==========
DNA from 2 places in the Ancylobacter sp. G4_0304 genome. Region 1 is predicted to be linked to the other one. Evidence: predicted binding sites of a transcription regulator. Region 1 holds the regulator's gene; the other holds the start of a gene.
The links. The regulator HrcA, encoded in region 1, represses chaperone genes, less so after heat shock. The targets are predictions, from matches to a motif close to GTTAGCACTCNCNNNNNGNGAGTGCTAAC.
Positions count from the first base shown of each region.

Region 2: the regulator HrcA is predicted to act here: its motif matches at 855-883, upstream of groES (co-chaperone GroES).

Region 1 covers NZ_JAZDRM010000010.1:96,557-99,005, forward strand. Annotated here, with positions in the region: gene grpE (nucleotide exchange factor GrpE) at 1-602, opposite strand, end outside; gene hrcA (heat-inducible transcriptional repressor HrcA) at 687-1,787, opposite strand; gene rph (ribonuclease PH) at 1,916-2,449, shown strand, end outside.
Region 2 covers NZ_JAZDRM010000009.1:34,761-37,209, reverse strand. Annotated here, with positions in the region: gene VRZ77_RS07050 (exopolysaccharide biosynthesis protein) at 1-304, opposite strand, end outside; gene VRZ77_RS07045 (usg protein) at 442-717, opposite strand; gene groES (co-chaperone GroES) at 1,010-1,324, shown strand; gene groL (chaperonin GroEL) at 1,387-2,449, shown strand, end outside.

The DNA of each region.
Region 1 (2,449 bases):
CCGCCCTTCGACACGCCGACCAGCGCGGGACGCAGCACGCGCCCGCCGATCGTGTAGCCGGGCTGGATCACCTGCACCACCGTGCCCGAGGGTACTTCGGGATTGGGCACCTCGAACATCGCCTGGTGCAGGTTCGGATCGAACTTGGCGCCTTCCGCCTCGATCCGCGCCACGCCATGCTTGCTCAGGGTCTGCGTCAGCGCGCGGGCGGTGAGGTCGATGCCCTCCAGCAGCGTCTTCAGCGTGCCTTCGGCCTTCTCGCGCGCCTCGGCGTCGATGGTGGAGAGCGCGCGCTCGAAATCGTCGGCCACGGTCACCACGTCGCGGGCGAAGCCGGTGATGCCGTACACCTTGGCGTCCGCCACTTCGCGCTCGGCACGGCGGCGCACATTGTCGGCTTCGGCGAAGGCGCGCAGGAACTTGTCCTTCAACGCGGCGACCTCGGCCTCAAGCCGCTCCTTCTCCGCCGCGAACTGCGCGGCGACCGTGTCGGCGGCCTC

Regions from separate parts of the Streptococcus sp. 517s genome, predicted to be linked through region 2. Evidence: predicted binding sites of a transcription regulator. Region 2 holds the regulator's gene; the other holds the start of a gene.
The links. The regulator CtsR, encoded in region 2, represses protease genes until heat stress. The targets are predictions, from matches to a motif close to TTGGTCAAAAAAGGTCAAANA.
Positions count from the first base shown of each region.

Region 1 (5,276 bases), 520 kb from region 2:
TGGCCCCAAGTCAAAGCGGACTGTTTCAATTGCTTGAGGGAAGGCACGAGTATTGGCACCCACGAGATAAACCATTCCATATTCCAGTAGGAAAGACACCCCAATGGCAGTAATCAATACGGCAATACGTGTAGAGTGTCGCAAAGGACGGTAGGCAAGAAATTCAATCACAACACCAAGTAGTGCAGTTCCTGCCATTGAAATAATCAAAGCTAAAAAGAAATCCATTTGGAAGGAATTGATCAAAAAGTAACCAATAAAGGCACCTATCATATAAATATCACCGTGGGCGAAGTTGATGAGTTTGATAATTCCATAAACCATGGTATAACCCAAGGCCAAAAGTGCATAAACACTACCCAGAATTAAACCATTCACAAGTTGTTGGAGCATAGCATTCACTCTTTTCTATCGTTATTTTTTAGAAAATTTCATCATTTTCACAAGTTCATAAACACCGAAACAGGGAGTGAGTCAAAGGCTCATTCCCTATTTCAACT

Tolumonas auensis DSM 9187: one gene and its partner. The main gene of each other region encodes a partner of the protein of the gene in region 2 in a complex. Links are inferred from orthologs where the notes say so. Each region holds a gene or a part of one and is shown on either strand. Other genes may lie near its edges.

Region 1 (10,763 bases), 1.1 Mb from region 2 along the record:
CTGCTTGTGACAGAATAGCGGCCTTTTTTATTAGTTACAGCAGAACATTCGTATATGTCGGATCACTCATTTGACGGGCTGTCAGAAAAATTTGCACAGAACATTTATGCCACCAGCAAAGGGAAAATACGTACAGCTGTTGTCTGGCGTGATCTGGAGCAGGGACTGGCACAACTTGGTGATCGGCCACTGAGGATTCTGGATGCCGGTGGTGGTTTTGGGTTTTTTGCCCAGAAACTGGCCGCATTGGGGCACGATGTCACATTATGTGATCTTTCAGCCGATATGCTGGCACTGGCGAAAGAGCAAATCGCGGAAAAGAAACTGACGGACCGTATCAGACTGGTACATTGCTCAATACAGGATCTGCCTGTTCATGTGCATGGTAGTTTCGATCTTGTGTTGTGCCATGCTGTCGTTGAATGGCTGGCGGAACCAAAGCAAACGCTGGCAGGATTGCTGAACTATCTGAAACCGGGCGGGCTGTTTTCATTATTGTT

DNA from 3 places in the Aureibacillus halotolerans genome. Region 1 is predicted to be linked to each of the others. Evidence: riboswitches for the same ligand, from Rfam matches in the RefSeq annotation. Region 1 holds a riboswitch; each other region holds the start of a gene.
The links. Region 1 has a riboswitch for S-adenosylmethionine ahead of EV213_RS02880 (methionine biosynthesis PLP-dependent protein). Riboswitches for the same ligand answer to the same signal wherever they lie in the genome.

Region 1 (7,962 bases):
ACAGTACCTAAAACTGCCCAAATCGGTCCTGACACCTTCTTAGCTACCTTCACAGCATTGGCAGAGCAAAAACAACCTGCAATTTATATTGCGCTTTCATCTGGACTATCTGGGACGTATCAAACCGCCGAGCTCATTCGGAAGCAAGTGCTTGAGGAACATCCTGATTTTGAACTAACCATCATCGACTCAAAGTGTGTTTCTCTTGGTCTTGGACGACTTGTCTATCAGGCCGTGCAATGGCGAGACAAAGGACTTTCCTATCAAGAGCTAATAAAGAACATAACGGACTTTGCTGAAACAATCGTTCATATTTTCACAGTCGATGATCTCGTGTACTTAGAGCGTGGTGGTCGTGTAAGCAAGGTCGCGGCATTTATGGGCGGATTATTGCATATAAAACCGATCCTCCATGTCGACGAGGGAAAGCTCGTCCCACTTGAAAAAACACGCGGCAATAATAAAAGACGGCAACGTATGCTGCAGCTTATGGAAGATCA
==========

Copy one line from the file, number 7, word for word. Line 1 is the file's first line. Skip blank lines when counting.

The DNA of each region.